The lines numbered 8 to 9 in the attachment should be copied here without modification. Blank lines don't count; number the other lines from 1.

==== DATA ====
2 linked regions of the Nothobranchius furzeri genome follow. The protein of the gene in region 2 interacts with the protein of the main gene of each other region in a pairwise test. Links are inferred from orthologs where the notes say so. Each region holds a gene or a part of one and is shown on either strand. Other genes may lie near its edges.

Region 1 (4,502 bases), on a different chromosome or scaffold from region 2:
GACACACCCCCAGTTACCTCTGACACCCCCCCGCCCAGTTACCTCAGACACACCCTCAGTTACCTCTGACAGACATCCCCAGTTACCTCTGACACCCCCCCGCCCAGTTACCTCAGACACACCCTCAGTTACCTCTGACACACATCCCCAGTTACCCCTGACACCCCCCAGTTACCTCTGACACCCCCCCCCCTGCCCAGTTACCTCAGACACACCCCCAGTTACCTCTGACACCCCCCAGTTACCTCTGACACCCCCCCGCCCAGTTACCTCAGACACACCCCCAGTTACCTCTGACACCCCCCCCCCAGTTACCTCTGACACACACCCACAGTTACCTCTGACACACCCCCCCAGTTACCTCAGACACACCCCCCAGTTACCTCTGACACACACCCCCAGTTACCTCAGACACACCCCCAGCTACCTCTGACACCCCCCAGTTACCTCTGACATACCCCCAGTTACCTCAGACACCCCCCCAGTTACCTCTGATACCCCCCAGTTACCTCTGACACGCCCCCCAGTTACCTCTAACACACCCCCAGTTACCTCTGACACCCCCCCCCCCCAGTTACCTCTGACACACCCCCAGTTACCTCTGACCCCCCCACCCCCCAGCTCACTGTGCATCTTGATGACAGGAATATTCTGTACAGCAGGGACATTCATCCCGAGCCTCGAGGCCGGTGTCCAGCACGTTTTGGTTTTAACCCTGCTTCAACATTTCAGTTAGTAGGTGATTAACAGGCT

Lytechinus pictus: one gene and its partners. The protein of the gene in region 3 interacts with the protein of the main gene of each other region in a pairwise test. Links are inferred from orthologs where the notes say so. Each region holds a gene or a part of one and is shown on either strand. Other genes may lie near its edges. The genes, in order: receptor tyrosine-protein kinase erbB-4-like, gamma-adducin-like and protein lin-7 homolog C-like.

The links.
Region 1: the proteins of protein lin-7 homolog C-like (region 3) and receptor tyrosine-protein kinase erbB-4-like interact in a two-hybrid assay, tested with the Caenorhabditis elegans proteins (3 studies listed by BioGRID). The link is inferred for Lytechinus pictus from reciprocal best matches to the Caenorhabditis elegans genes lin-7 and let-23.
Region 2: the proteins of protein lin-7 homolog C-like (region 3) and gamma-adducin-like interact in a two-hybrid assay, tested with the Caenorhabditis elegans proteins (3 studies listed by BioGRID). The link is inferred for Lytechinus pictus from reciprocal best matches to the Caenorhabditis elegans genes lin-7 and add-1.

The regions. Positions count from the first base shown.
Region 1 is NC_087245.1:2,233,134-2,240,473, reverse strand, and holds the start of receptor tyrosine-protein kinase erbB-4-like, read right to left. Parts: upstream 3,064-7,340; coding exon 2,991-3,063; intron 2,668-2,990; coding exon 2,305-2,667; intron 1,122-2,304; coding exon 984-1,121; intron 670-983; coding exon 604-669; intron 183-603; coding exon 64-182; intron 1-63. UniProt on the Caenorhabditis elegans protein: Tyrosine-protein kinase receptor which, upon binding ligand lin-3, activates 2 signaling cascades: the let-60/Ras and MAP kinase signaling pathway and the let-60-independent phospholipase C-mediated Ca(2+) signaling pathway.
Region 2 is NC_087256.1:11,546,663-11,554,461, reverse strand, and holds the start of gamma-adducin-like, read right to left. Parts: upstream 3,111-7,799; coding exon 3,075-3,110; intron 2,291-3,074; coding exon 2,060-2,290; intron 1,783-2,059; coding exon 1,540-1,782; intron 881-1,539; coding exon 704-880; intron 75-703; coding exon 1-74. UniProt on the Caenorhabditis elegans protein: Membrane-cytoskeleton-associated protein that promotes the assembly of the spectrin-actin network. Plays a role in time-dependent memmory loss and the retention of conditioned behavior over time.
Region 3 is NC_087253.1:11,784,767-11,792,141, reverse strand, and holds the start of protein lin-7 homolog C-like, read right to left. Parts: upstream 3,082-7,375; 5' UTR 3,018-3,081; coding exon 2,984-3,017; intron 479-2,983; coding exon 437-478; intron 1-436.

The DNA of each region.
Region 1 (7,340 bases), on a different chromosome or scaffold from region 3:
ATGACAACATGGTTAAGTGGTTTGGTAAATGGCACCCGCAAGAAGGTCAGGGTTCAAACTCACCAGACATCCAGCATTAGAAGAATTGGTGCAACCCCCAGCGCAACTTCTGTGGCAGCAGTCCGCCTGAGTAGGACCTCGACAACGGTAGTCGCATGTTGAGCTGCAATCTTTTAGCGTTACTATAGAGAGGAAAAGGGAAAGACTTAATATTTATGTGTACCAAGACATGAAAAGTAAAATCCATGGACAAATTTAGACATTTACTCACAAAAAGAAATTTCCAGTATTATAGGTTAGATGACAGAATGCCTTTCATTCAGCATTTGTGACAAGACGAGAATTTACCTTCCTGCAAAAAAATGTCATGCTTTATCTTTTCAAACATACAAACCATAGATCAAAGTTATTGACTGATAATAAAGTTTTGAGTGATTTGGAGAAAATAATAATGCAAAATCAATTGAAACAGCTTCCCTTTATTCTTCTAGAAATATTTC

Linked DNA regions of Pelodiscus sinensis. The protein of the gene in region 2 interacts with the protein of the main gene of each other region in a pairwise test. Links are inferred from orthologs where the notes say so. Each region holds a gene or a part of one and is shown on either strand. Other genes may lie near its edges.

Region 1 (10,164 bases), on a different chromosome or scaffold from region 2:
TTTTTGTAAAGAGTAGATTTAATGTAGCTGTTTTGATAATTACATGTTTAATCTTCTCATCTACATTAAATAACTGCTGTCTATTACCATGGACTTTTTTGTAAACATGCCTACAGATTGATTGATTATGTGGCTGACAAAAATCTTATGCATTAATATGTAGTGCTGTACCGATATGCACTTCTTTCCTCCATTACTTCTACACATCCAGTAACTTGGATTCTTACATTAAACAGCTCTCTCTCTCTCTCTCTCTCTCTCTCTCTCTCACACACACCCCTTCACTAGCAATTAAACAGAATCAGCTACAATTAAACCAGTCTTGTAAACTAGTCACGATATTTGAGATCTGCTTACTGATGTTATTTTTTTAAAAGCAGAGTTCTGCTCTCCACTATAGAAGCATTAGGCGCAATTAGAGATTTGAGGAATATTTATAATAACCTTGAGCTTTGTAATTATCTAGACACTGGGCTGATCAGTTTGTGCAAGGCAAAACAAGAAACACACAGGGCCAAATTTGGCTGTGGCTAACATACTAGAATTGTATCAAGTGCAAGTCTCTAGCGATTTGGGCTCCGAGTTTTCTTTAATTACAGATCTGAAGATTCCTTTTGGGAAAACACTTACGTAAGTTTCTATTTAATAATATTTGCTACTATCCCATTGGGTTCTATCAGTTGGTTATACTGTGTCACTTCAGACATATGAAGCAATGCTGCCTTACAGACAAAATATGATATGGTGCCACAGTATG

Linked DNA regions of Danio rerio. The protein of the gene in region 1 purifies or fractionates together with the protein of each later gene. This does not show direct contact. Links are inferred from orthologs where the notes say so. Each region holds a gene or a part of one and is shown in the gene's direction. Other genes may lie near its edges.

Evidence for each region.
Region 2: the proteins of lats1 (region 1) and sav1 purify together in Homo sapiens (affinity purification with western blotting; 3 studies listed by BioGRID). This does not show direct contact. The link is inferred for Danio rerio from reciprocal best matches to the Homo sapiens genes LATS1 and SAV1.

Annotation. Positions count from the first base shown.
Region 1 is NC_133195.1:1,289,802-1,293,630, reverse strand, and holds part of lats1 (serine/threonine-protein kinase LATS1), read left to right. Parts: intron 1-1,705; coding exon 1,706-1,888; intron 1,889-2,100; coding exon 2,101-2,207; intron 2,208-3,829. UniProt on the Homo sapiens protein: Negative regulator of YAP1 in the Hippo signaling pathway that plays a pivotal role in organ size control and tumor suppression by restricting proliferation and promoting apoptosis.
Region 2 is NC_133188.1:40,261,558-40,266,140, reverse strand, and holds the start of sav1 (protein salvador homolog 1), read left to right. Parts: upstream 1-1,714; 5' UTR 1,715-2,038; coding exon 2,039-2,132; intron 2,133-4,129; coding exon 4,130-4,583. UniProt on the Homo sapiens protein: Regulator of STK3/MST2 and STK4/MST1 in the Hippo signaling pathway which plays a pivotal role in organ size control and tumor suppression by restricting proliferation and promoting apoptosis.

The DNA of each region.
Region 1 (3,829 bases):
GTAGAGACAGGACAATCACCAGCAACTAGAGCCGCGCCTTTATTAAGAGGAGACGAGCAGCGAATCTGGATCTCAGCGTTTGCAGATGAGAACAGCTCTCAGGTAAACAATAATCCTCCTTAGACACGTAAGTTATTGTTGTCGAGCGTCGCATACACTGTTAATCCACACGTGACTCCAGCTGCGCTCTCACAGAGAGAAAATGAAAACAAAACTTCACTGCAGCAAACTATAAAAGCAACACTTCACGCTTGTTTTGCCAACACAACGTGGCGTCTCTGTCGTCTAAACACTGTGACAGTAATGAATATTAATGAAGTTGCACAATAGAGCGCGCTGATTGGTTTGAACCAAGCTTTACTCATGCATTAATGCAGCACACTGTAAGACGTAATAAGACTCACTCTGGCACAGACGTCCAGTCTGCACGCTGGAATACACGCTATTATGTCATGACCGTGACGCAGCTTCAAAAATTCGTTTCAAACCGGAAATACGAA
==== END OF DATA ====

The regions. Positions count from the first base shown.
Region 1 is NC_087245.1:2,233,134-2,240,473, reverse strand, and holds the start of receptor tyrosine-protein kinase erbB-4-like, read right to left. Parts: upstream 3,064-7,340; coding exon 2,991-3,063; intron 2,668-2,990; coding exon 2,305-2,667; intron 1,122-2,304; coding exon 984-1,121; intron 670-983; coding exon 604-669; intron 183-603; coding exon 64-182; intron 1-63. UniProt on the Caenorhabditis elegans protein: Tyrosine-protein kinase receptor which, upon binding ligand lin-3, activates 2 signaling cascades: the let-60/Ras and MAP kinase signaling pathway and the let-60-independent phospholipase C-mediated Ca(2+) signaling pathway.